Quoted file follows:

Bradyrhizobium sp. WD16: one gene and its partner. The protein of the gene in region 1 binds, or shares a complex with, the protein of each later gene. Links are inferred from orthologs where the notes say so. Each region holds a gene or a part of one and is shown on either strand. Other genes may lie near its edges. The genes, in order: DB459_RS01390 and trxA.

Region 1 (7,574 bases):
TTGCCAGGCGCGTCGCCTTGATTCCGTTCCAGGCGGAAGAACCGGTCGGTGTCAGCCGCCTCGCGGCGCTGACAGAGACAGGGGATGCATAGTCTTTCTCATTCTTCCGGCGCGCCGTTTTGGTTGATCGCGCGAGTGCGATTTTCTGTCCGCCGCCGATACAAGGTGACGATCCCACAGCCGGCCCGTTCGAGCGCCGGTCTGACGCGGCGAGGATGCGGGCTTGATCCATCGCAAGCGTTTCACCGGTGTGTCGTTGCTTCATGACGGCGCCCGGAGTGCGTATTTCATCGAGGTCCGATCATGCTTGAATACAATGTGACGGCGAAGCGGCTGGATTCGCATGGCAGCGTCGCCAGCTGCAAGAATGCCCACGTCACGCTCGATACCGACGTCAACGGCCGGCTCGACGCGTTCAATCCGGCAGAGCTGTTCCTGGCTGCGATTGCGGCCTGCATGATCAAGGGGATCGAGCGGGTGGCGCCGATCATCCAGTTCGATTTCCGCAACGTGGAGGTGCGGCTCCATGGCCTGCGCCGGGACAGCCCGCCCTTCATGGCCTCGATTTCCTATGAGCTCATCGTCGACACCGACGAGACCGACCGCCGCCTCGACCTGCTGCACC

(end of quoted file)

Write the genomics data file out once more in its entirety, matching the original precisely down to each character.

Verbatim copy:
Bradyrhizobium sp. WD16: one gene and its partner. The protein of the gene in region 1 binds, or shares a complex with, the protein of each later gene. Links are inferred from orthologs where the notes say so. Each region holds a gene or a part of one and is shown on either strand. Other genes may lie near its edges. The genes, in order: DB459_RS01390 and trxA.

Region 1 (7,574 bases):
TTGCCAGGCGCGTCGCCTTGATTCCGTTCCAGGCGGAAGAACCGGTCGGTGTCAGCCGCCTCGCGGCGCTGACAGAGACAGGGGATGCATAGTCTTTCTCATTCTTCCGGCGCGCCGTTTTGGTTGATCGCGCGAGTGCGATTTTCTGTCCGCCGCCGATACAAGGTGACGATCCCACAGCCGGCCCGTTCGAGCGCCGGTCTGACGCGGCGAGGATGCGGGCTTGATCCATCGCAAGCGTTTCACCGGTGTGTCGTTGCTTCATGACGGCGCCCGGAGTGCGTATTTCATCGAGGTCCGATCATGCTTGAATACAATGTGACGGCGAAGCGGCTGGATTCGCATGGCAGCGTCGCCAGCTGCAAGAATGCCCACGTCACGCTCGATACCGACGTCAACGGCCGGCTCGACGCGTTCAATCCGGCAGAGCTGTTCCTGGCTGCGATTGCGGCCTGCATGATCAAGGGGATCGAGCGGGTGGCGCCGATCATCCAGTTCGATTTCCGCAACGTGGAGGTGCGGCTCCATGGCCTGCGCCGGGACAGCCCGCCCTTCATGGCCTCGATTTCCTATGAGCTCATCGTCGACACCGACGAGACCGACCGCCGCCTCGACCTGCTGCACC